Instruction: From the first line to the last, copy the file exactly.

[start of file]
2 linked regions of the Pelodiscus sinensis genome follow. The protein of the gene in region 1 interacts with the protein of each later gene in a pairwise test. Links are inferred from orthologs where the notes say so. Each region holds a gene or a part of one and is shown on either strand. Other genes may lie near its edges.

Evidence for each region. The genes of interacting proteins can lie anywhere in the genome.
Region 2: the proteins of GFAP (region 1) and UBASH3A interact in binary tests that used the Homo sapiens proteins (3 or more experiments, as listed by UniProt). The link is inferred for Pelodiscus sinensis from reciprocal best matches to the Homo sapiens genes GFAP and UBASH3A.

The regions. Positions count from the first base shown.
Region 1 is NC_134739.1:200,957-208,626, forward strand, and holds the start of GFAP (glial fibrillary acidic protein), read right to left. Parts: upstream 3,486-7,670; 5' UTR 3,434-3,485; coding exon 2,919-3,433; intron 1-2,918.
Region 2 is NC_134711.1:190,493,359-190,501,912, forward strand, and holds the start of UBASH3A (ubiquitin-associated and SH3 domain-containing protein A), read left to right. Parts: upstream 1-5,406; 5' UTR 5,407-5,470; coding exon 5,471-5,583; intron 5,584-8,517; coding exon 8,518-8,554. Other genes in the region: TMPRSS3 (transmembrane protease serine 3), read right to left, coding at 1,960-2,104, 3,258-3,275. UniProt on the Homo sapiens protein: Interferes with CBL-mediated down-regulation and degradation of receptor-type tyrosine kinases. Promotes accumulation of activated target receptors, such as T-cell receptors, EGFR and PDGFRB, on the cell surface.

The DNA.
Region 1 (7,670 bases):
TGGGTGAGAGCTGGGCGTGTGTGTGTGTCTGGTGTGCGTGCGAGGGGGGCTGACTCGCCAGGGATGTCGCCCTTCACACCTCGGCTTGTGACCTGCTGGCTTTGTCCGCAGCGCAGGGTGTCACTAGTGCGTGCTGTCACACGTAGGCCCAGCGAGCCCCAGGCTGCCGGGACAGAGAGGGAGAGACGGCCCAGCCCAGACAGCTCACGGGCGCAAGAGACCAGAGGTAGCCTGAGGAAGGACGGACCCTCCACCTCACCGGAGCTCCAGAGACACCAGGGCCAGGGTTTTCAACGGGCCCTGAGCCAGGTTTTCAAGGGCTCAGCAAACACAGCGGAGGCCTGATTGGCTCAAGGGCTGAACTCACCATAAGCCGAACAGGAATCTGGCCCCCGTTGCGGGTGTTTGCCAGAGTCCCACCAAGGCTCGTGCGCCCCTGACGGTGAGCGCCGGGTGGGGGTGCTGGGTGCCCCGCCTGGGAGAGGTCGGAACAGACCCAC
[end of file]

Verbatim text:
2 linked regions of the Pelodiscus sinensis genome follow. The protein of the gene in region 1 interacts with the protein of each later gene in a pairwise test. Links are inferred from orthologs where the notes say so. Each region holds a gene or a part of one and is shown on either strand. Other genes may lie near its edges.

Evidence for each region. The genes of interacting proteins can lie anywhere in the genome.
Region 2: the proteins of GFAP (region 1) and UBASH3A interact in binary tests that used the Homo sapiens proteins (3 or more experiments, as listed by UniProt). The link is inferred for Pelodiscus sinensis from reciprocal best matches to the Homo sapiens genes GFAP and UBASH3A.

The regions. Positions count from the first base shown.
Region 1 is NC_134739.1:200,957-208,626, forward strand, and holds the start of GFAP (glial fibrillary acidic protein), read right to left. Parts: upstream 3,486-7,670; 5' UTR 3,434-3,485; coding exon 2,919-3,433; intron 1-2,918.
Region 2 is NC_134711.1:190,493,359-190,501,912, forward strand, and holds the start of UBASH3A (ubiquitin-associated and SH3 domain-containing protein A), read left to right. Parts: upstream 1-5,406; 5' UTR 5,407-5,470; coding exon 5,471-5,583; intron 5,584-8,517; coding exon 8,518-8,554. Other genes in the region: TMPRSS3 (transmembrane protease serine 3), read right to left, coding at 1,960-2,104, 3,258-3,275. UniProt on the Homo sapiens protein: Interferes with CBL-mediated down-regulation and degradation of receptor-type tyrosine kinases. Promotes accumulation of activated target receptors, such as T-cell receptors, EGFR and PDGFRB, on the cell surface.

The DNA.
Region 1 (7,670 bases):
TGGGTGAGAGCTGGGCGTGTGTGTGTGTCTGGTGTGCGTGCGAGGGGGGCTGACTCGCCAGGGATGTCGCCCTTCACACCTCGGCTTGTGACCTGCTGGCTTTGTCCGCAGCGCAGGGTGTCACTAGTGCGTGCTGTCACACGTAGGCCCAGCGAGCCCCAGGCTGCCGGGACAGAGAGGGAGAGACGGCCCAGCCCAGACAGCTCACGGGCGCAAGAGACCAGAGGTAGCCTGAGGAAGGACGGACCCTCCACCTCACCGGAGCTCCAGAGACACCAGGGCCAGGGTTTTCAACGGGCCCTGAGCCAGGTTTTCAAGGGCTCAGCAAACACAGCGGAGGCCTGATTGGCTCAAGGGCTGAACTCACCATAAGCCGAACAGGAATCTGGCCCCCGTTGCGGGTGTTTGCCAGAGTCCCACCAAGGCTCGTGCGCCCCTGACGGTGAGCGCCGGGTGGGGGTGCTGGGTGCCCCGCCTGGGAGAGGTCGGAACAGACCCAC